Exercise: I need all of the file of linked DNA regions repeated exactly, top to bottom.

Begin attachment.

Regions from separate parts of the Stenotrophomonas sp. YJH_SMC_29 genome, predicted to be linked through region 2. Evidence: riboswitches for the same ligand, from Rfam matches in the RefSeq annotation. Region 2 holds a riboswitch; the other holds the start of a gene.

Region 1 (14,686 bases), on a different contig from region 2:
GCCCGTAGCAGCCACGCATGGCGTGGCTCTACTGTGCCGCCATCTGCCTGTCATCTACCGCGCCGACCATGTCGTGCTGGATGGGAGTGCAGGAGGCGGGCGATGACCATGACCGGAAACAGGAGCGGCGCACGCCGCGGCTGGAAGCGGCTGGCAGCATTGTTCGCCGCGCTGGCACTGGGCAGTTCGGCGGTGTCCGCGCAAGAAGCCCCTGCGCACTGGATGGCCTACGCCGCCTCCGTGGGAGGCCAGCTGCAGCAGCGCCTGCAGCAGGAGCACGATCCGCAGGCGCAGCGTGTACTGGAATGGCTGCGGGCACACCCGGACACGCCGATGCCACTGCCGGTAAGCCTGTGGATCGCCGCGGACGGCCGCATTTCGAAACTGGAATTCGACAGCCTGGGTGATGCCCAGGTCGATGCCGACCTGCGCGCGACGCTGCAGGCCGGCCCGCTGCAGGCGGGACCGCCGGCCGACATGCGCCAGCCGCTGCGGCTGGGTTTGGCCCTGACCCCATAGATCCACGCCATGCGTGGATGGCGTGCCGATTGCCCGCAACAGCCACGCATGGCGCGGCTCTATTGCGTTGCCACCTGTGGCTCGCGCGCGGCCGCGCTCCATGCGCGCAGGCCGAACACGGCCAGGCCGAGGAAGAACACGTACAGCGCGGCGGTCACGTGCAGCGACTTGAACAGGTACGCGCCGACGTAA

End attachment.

Regions from separate parts of the Stenotrophomonas sp. YJH_SMC_29 genome, predicted to be linked through region 2. Evidence: riboswitches for the same ligand, from Rfam matches in the RefSeq annotation. Region 2 holds a riboswitch; the other holds the start of a gene.

Region 1 (14,686 bases), on a different contig from region 2:
GCCCGTAGCAGCCACGCATGGCGTGGCTCTACTGTGCCGCCATCTGCCTGTCATCTACCGCGCCGACCATGTCGTGCTGGATGGGAGTGCAGGAGGCGGGCGATGACCATGACCGGAAACAGGAGCGGCGCACGCCGCGGCTGGAAGCGGCTGGCAGCATTGTTCGCCGCGCTGGCACTGGGCAGTTCGGCGGTGTCCGCGCAAGAAGCCCCTGCGCACTGGATGGCCTACGCCGCCTCCGTGGGAGGCCAGCTGCAGCAGCGCCTGCAGCAGGAGCACGATCCGCAGGCGCAGCGTGTACTGGAATGGCTGCGGGCACACCCGGACACGCCGATGCCACTGCCGGTAAGCCTGTGGATCGCCGCGGACGGCCGCATTTCGAAACTGGAATTCGACAGCCTGGGTGATGCCCAGGTCGATGCCGACCTGCGCGCGACGCTGCAGGCCGGCCCGCTGCAGGCGGGACCGCCGGCCGACATGCGCCAGCCGCTGCGGCTGGGTTTGGCCCTGACCCCATAGATCCACGCCATGCGTGGATGGCGTGCCGATTGCCCGCAACAGCCACGCATGGCGCGGCTCTATTGCGTTGCCACCTGTGGCTCGCGCGCGGCCGCGCTCCATGCGCGCAGGCCGAACACGGCCAGGCCGAGGAAGAACACGTACAGCGCGGCGGTCACGTGCAGCGACTTGAACAGGTACGCGCCGACGTAA